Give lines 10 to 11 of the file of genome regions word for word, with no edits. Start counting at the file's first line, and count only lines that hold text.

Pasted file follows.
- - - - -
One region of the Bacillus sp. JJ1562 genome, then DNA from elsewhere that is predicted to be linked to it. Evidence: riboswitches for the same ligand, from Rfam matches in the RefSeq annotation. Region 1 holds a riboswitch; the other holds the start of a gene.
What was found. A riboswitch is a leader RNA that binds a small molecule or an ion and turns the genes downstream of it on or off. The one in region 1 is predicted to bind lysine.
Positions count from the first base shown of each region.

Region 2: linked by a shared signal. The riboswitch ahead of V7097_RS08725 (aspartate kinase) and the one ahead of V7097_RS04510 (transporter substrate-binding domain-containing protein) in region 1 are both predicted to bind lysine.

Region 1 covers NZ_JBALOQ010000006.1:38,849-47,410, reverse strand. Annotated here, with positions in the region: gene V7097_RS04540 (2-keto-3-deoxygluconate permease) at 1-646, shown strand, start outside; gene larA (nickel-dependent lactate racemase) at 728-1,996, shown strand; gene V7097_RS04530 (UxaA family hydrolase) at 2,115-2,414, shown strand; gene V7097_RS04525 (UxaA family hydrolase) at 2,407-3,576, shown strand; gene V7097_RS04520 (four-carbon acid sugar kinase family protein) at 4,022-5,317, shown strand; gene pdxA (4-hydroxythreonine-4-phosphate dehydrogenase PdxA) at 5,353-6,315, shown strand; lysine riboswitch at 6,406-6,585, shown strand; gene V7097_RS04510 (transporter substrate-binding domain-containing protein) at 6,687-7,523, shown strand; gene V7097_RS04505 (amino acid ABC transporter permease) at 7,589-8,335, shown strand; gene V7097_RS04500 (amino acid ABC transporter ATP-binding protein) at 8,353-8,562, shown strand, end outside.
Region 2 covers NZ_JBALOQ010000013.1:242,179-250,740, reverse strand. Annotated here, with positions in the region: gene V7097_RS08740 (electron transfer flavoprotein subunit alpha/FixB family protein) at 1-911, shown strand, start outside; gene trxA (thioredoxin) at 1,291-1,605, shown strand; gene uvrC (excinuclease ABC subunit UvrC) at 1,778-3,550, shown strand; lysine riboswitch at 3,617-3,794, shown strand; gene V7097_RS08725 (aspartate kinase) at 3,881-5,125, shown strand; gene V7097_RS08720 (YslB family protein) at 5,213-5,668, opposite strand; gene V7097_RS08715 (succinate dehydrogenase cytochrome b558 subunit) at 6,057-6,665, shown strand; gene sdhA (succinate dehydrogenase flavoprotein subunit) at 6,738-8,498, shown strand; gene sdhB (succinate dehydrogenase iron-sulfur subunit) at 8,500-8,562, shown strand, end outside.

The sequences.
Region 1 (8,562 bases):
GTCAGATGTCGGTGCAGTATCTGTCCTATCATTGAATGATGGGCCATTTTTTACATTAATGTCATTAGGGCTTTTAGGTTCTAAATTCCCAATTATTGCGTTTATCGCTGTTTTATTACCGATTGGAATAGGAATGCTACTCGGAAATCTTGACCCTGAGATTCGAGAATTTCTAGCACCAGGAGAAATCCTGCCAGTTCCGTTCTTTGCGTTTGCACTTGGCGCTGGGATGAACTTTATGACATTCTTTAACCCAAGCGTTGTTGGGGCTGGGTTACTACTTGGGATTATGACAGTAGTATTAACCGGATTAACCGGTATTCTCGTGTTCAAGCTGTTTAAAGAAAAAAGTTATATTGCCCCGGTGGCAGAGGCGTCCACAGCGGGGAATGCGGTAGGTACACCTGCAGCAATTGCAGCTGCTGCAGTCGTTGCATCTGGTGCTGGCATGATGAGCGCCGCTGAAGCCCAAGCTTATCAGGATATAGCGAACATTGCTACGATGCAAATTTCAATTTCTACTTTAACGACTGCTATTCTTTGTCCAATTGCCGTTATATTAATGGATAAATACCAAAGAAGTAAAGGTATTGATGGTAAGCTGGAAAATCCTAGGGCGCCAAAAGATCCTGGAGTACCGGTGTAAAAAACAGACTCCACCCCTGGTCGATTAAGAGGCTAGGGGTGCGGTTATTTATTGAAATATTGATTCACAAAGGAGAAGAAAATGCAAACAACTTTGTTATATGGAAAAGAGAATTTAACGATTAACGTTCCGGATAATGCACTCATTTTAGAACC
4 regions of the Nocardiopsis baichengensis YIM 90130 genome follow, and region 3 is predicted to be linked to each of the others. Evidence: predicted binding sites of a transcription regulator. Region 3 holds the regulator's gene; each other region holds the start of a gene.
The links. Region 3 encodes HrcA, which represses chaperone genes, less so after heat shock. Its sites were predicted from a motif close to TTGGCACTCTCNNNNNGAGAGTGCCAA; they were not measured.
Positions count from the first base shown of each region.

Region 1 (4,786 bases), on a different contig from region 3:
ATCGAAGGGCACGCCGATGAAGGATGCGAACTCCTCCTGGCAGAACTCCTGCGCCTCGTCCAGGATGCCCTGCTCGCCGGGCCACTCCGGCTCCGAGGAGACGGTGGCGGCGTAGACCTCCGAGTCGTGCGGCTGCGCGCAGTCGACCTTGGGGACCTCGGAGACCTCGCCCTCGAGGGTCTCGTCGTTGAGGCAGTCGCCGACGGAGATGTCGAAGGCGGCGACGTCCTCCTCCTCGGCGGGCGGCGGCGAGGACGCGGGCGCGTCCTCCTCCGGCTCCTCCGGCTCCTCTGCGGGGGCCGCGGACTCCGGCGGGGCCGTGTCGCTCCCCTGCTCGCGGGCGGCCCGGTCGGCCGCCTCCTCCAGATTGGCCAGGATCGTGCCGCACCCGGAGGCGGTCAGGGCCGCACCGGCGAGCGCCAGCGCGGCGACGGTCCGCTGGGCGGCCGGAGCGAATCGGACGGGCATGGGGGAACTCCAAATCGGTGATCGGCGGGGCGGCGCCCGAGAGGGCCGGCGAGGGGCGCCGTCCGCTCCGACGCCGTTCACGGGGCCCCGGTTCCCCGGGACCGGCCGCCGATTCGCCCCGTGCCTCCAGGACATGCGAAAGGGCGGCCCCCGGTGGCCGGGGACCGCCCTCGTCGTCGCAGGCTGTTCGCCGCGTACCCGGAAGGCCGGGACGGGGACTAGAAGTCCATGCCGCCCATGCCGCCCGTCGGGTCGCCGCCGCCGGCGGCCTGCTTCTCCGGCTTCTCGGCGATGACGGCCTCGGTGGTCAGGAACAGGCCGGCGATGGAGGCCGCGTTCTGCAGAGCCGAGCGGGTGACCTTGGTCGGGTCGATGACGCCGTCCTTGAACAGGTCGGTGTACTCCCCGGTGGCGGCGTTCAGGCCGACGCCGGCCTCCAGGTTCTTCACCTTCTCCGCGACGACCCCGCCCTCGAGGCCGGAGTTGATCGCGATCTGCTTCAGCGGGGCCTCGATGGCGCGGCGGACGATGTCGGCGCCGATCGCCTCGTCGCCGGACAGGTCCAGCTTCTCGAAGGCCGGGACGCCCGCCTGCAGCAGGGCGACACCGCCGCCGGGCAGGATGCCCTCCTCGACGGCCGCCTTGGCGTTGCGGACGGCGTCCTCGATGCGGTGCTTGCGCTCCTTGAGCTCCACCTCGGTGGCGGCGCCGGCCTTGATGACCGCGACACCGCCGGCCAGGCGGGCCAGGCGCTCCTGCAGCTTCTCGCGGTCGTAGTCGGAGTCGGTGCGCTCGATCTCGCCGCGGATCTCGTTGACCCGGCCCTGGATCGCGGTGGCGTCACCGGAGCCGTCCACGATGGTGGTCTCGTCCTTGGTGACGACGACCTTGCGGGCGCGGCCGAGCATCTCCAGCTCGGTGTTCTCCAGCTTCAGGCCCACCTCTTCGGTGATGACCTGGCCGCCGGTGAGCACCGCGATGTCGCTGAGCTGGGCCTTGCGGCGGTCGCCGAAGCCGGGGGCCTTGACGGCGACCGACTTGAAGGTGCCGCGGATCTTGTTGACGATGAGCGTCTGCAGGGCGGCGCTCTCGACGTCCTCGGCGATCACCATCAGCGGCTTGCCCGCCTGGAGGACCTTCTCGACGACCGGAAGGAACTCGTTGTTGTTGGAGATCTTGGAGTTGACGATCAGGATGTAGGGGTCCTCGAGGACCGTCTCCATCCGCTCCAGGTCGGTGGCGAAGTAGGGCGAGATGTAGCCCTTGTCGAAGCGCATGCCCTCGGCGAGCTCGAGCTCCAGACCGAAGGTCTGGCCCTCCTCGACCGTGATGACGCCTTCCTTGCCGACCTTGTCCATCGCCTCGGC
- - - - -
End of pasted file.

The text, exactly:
4 regions of the Nocardiopsis baichengensis YIM 90130 genome follow, and region 3 is predicted to be linked to each of the others. Evidence: predicted binding sites of a transcription regulator. Region 3 holds the regulator's gene; each other region holds the start of a gene.
The links. Region 3 encodes HrcA, which represses chaperone genes, less so after heat shock. Its sites were predicted from a motif close to TTGGCACTCTCNNNNNGAGAGTGCCAA; they were not measured.